The Rural New Yorker, a weekly farm paper, had this to say about the first Christmas after the end of the most horrible war up until that time.
The first thing that struck me was the total lack of holiday greetings to the readers from either the publisher or any of the advertisers. Not a single one appeared in either the Dec. 21st or 28th Rural New Yorker in 1918.
In fact, the holiday was hardly even mentioned, except for a couple of sober editorial references to how the old-time joy of Christmas was tempered by war losses and the “mighty spirit of disgust and hatred which the world feels toward the Germans and their allies.”
One bright spot is a letter from a reader, titled, “The Christmas Thoughts of a Plain Farm Woman.” The letter is quite long, so parts are excerpted here to show how this particular New York farm family celebrated the holiday that year.
“Not since I was a little girl have I had the feeling about Christmas which is mine this year. Ever since that wonderful Victory Day in November when America went wild with thankfulness, I have kept thinking, ‘How can I show how glad and happy all this makes me?’ It is not my way to make a lot of noise – either for gladness or sorrow. Uproar may be stimulating – it or something certainly was on Nov. 11, our Victory Day; but my emotions are of the inarticulate kind, and when most happy and thankful, there seems to be the least to say.
“Thanksgiving is over and Christmas is almost here. I feel that I can’t do enough to express the Christmas feeling – a feeling I had felt was lost and gone forever. Before the war, we thought of Christmas mainly as meaning a lot of work – an awful expense – and some of us, I fear, found it almost a bore. We country women, of course, kept our feelings a bit more fresh than our city cousins, money in the majority of our homes not being plentiful enough to produce the stale attitude of undesire. And with far less outside interests to engross us, we entered more into the real spirit of the day, and gave and received homemade gifts with pleasure and understanding.
“In every farmhouse in the land we must keep the spirit of Christmas – remembering the Christ Child, Santa Claus, Christmas tree, stockings, bells and toys. If we can’t feel like giving Christmas its due this year, we surely never will again in our lives.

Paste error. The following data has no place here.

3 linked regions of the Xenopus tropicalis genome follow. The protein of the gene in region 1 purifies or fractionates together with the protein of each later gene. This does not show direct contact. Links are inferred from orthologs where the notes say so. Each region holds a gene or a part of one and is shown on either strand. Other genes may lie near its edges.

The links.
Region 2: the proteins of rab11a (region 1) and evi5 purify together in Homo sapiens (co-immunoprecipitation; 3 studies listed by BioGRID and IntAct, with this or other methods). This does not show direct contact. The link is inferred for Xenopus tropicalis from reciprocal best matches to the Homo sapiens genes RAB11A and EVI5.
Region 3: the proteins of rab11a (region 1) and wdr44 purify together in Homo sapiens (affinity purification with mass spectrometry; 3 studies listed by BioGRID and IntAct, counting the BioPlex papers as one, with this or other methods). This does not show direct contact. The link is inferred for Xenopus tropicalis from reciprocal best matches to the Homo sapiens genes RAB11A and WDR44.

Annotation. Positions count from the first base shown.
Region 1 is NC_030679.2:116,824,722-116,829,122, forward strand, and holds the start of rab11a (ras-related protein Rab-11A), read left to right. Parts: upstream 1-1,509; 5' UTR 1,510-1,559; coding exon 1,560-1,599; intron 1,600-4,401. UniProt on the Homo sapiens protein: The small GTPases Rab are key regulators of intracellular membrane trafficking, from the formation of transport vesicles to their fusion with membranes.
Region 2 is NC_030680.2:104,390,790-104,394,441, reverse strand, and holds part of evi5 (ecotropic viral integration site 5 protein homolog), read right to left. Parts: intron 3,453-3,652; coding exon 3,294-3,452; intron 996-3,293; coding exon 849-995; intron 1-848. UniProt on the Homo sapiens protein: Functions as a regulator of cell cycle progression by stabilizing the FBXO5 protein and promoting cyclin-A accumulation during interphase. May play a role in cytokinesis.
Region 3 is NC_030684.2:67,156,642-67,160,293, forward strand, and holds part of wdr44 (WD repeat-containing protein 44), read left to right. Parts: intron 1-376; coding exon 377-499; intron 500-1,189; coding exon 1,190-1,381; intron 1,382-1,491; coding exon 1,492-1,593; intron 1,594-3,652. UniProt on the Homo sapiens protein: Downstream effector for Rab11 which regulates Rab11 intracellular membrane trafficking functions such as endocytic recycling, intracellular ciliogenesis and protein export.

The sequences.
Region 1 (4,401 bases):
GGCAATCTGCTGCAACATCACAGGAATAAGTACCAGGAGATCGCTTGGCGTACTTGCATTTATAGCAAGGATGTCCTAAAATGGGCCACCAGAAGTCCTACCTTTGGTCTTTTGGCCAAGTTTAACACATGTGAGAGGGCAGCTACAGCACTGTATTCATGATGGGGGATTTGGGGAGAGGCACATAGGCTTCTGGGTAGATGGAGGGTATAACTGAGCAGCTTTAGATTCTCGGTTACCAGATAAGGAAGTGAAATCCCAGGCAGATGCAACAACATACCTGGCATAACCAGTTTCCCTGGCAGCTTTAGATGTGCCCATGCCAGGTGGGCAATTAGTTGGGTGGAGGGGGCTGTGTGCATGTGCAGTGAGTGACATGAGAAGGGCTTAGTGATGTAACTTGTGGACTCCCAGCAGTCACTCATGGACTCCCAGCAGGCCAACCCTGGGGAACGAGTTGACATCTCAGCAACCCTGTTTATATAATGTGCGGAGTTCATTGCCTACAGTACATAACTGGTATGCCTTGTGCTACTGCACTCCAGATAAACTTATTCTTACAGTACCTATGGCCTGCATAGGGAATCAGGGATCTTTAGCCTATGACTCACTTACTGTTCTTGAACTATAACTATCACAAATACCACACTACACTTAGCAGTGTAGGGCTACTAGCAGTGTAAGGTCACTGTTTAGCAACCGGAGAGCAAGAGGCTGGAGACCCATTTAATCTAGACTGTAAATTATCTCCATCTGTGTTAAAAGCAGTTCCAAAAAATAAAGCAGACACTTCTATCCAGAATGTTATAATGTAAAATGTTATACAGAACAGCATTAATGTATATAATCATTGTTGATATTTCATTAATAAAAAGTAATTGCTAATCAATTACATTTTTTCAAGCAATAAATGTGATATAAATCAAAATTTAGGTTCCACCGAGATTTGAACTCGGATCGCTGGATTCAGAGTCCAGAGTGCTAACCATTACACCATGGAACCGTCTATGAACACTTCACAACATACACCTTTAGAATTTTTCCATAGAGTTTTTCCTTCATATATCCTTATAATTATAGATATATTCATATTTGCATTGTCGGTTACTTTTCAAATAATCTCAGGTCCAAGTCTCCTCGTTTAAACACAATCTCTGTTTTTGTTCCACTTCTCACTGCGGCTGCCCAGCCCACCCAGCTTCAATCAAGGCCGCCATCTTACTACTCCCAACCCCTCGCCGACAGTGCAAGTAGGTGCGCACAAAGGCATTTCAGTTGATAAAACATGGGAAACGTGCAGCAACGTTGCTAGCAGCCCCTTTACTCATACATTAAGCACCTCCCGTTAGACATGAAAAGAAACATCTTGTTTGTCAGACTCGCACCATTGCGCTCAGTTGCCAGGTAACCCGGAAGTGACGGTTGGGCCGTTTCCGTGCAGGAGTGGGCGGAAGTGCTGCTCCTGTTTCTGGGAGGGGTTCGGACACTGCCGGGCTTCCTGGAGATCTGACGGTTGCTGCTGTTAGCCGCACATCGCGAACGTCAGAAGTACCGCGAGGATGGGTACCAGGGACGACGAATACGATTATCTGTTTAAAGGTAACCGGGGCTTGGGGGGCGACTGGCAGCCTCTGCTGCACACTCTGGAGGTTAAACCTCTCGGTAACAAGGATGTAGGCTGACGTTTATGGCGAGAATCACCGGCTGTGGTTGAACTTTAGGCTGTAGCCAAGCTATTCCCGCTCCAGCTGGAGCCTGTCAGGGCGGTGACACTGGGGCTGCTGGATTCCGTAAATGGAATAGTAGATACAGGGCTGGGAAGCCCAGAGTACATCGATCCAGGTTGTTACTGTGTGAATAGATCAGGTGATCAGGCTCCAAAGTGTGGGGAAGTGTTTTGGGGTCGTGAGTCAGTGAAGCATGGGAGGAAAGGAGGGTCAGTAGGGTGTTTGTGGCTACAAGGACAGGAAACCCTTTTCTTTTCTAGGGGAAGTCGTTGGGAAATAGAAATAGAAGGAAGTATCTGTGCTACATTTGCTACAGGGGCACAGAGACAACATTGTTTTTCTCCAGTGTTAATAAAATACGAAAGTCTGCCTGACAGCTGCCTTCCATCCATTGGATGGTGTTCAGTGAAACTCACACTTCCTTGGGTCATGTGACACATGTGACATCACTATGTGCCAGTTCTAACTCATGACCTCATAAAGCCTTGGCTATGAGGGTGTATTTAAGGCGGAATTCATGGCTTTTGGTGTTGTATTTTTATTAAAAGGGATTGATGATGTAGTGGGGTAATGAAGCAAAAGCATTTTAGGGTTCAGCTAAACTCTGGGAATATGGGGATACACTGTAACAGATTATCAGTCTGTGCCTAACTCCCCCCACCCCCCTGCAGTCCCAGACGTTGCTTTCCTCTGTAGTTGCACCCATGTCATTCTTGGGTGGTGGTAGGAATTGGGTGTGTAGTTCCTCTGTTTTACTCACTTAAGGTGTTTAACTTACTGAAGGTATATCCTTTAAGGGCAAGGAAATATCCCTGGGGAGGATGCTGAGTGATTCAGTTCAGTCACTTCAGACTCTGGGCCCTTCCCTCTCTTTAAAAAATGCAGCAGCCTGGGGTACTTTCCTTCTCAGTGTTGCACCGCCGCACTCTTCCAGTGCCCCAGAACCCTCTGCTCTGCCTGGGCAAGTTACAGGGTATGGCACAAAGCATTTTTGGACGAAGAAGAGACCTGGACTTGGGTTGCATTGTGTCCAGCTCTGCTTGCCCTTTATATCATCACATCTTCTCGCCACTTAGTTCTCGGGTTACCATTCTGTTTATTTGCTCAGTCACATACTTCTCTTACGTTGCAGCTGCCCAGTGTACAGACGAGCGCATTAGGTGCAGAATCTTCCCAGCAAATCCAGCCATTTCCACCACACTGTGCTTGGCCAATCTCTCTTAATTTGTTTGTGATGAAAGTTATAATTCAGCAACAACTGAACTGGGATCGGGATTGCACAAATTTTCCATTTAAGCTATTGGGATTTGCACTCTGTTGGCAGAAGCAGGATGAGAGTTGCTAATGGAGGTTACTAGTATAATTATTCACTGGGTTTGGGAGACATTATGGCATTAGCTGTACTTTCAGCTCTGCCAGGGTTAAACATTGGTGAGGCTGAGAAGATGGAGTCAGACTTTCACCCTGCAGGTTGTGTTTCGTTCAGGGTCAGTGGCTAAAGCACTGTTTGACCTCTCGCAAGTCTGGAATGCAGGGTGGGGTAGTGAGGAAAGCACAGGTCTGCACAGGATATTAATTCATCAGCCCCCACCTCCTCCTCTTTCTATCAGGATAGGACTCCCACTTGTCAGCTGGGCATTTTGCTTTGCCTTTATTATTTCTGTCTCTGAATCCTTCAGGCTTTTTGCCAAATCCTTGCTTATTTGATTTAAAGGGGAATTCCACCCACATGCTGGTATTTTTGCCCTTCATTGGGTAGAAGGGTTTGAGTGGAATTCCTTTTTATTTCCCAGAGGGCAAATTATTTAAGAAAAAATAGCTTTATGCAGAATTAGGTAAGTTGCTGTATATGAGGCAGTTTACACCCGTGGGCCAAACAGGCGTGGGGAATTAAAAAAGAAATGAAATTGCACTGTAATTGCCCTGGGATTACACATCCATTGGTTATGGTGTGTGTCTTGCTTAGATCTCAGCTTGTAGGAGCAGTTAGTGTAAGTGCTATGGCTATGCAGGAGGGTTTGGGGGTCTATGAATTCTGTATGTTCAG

“My kiddies have had their stockings hung with care in front of the fireplace for the last two weeks, and every morning they rush downstairs in their nighties to inquire if Santa Claus has come. Billy has brought down quantities of sweet smelling greens from the woodlot, and in every spare moment the children and I are weaving them into wreaths and festoons. Outside on every window we have hemlock wreaths, each with its gay bow of red calico. On the front door is a larger wreath and pine festoon, and by each side we put miniature Christmas trees on which the children place bits of bread for the birds. The house from the road looks very festive indeed. The big tree Father will set up in the parlor two days before Christmas.
“Ann declares she has seen a hundred strange bundles appearing and disappearing in the most tantalizing manner. I have explained for the fortieth time that Santa Claus is a wee, tiny fairy who has the magic power of flying up and down chimneys, leaving life-size presents below for good boys and girls. Three or four times a day the children step into the mouth of the big fireplace and peer hopefully upward. They know they have good reason for believing that Old Nick will be able to take the trip in perfect safety this year, as there is no possible chance of a naughty U-boat or bad airship intercepting him.
“As at every Christmastide, there will be homes where the season is not recognized in these ways. To such homes, this year, let us carry some of our own cheer and the comforting message of thought and good fellowship. Let the children make simple gifts for everyone and teach them to give these anonymously, thinking only of the joy of giving and nothing of the art of receiving.
“Don’t forget to sing the Christmas carols, and with the boys and girls repeat the good old pieces – ‘Twas the Night Before Christmas,’ ‘God Rest You, Merry Gentlemen,’ and Martin Luther’s ‘Little Babe Jesus.’ The opportunity is ours today to make this Christmas a living memory for our little people which will never fade. There is nothing too much to do to express our heartfelt thankfulness that the last great war is over and that the world, for the first time in five long years, can repeat together on Christmas Day in the morning, that sweetest of all benedictions, ‘Peace on Earth, Good Will to Men.'”
Here we are, eighty-three years and many wars later, in the midst of another unpopular conflict, and with hate and discontent on every side. I for one look back on those simpler times with nostalgia and wish, as the “Plain Farm Woman” of 1918, for “Peace on Earth, Good Will to Men.”
Don’t forget the members of the United States Armed Forces on this homiest of holidays as they serve their country far from their loved ones.
A Merry Christmas and a Happy New Year to them and to you all!
|A 1918 poster issued by the U.S. Food Administration, Educational Division, Advertising Section, titled: “Peace. Your Gift To The Nation. A Merry Christmas.”|